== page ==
Document - AI@50 global project evaluation: Management response

AI@50 GLOBAL PROJECT EVALUATION

AI@50 Global project evaluation

Management Response

Introduction

Amnesty International welcomes the evaluation of the AI@50 Global Project while noting that much about it was unique - the project was an opportunity to align briefly several existing global campaigns under a short term scheme of work, with stronger communications and supporter engagement at the centre of its objectives. That said, there are still important lessons which have emerged from this evaluation. Some of these support current and ongoing improvements to global planning, capacity building, prioritization and alignment. Others are superseded by larger organizational change processes. Details of Amnesty International’s response and planned or current actions are outlined below.

Management response

Key Recommendation

Management response

Action undertaken | follow up action required | owner

1. Major surprises, successes and inconsistencies identified should be followed up (allocating extra time and resources if necessary, so that the organisation understands why these occurred and can build on or address them in the future (for example, mixed success with global moments, new audiences in the global south, an in-depth analysis of objectives and outcomes at section level, but particularly the contribution to human rights impact). This global communications project was extremely successful in breaking down internal and external barriers and removing stigma for issues such as sexual and reproductive rights. The movement should consider other human rights issues which could benefit from inclusion in future global projects.

Partially agree

The organization has recently undertaken a process to identify human rights issues to take forward in two global campaigns beginning in 2014. AI has considered a wide range of potential issues falling under the Integrated Strategic Plan, and using a set of agreed criteria within a widespread consultation process with AI sections and structures, has identified two issues to take forward, including one focused on women’s sexual and reproductive rights issues.

Further dissemination of the findings of this evaluation will take place once the management structure in support of the two global campaigns is in place. Any commitments to further investigation into questions raised by the evaluation, particularly considering the unique nature of the AI@50 project, will be taken at the time.

Status: Ongoing

Owner: Campaigns and Communications Directorate

2. Global project planning capacity should be built. SMART outcomes should be developed with clear signs of success at the development stage of projects and serious effort should be put into limiting the scope of project and deliverables based on this. Baseline data and data from existing campaigns on issues of awareness raising, contributions to impact, membership and fundraising, should be used to set and review indicators. In particularly clear Key Performance Indicators and definitions for membership recruitment and retention, and tracking and reporting this data (all of which are the process of being developed) must be agreed upon at the beginning. Finally all future global plans should include a risk analysis –so that potential negative impacts from increased visibility, interest and awareness can be identified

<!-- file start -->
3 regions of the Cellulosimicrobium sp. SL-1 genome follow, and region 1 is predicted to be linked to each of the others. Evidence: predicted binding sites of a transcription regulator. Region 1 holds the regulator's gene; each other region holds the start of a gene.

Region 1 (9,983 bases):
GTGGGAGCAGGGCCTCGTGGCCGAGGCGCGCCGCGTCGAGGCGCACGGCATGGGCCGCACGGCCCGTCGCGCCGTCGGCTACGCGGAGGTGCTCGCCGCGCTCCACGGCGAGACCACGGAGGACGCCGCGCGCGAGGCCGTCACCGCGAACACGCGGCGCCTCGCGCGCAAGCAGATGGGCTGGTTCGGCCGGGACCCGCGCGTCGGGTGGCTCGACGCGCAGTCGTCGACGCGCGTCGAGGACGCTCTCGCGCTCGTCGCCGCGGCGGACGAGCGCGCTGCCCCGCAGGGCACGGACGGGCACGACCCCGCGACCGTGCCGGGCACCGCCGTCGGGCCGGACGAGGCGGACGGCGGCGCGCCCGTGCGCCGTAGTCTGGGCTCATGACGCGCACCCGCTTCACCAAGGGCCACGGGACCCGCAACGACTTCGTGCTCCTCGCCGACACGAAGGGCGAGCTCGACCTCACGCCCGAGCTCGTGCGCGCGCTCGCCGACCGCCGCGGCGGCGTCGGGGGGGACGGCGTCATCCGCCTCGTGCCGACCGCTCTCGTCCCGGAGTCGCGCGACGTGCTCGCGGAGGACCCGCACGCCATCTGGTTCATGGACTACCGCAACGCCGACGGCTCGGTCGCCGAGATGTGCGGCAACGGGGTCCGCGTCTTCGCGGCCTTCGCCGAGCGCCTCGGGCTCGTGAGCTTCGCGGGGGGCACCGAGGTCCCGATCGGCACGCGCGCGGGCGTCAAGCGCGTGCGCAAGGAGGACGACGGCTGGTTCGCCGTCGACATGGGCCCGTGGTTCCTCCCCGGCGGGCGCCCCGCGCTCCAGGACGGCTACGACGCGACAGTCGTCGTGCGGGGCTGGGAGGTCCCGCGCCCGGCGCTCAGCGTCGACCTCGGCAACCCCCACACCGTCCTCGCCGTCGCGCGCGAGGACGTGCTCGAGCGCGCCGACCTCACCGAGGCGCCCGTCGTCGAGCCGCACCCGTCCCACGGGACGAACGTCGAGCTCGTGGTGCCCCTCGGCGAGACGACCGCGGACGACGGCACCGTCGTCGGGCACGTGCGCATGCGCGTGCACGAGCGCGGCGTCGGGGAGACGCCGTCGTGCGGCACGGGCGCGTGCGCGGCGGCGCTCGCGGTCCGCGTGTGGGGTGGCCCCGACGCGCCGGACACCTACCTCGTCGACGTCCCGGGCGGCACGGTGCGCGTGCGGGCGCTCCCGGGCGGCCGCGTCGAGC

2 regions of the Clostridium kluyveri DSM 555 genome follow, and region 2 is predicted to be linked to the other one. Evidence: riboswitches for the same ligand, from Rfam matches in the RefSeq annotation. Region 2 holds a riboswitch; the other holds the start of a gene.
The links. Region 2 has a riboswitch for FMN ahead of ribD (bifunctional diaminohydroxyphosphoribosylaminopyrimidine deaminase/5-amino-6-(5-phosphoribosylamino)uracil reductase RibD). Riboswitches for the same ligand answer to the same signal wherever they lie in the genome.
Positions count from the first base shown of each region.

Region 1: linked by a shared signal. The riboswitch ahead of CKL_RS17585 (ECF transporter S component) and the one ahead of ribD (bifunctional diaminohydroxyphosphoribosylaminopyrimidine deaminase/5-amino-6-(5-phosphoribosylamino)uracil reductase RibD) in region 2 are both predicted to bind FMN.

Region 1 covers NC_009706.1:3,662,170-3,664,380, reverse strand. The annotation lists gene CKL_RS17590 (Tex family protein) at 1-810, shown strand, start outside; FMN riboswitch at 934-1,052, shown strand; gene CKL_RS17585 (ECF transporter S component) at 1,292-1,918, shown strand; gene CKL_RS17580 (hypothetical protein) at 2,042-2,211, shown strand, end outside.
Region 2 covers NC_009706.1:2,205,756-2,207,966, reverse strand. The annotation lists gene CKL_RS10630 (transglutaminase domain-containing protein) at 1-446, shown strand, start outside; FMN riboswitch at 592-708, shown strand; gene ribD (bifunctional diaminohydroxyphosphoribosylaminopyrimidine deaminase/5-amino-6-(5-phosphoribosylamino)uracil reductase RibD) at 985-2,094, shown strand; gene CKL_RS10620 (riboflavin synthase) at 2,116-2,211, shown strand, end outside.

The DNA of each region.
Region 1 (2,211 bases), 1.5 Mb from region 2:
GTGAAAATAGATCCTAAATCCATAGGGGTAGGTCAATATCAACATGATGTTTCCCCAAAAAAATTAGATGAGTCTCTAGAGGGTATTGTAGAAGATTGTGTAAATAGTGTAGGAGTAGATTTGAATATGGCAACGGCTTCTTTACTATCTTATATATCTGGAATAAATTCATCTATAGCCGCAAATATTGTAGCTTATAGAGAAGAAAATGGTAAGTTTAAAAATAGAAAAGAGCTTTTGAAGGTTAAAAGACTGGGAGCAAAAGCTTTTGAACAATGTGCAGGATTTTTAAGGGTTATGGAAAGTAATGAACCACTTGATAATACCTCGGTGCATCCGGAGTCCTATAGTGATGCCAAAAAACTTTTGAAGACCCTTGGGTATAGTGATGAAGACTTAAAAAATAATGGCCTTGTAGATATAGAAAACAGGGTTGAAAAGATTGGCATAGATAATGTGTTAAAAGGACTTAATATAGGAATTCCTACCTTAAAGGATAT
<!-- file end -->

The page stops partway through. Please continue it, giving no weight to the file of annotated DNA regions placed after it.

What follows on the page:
Agree

A Steering Group of sections and Campaigns from the IS has developed a clearer methodology for the development of AI’s global campaigns, building on the lessons from the global AI@50 Campaign Communications project. This includes clearer work streams, roles and responsibilities and objectives for each stage of the project. Risk mitigation has been included as a deliverable within our Campaign strategies. In addition, there is scope to build in clearer Key Performance Indicators and Data needs from the beginning, working across other programmes including Strategy and Evaluation, Digital Communications and Activism and organizational functions. This is being considered as part of the M&E work stream for the campaigns.

Status: Ongoing

Owner: Campaigns and Communications Directorate

3. Ensure that the campaign area, peak activism period and associated ‘ask’ or ‘call to action’ is clearly defined to maximise the impact of global campaigning. However, build in the flexibility to respond to current and global and national events within the campaign perimeters (both in terms of human rights and growth outcomes). For example a mini ‘crisis and opportunities’ response element could be included within global project plans to ensure that such opportunities are not missed in the future, this could also be built into any risk assessment.

Agree

The Campaigns agenda is being clarified – from a confusing range of broad campaigns/programmes of work to two distinct global campaigns that are narrower in focus than previous incarnations of campaigns. A calendar that maps peak periods of global activity and global moments has been further developed, and helps the organization see where there is flexibility across global campaigns and other global projects. Campaign actions have a clear expectation of clear asks and calls to action. Campaigns should develop key criteria that help to identify which events / crises / opportunities will be taken up within the Campaign framework and which will not.

Status: Ongoing

Owner: Campaigns and Communications Directorate

4. Ensure project team members have sufficient authority, outside of direct authority, and there is a clear and transparent approvals and decision-making process. Include as much of the global project work into existing projects identified within current operational plans to avoid competing priorities.

Partially Agree

AI@50 was a unique project, in that it was an attempt to overlay a communications-driven project on top of 6 distinct campaign themes. A global campaign project should not be added to existing projects in a current Operational Plan as suggested in this recommendation. Global Campaigns strategy, informed by sound regional, national and audience analysis, must drive which projects are taken up by the organization in the subsequent Operational Plan to ensure integrated planning and delivery, adequate resources and buy-in across the organization.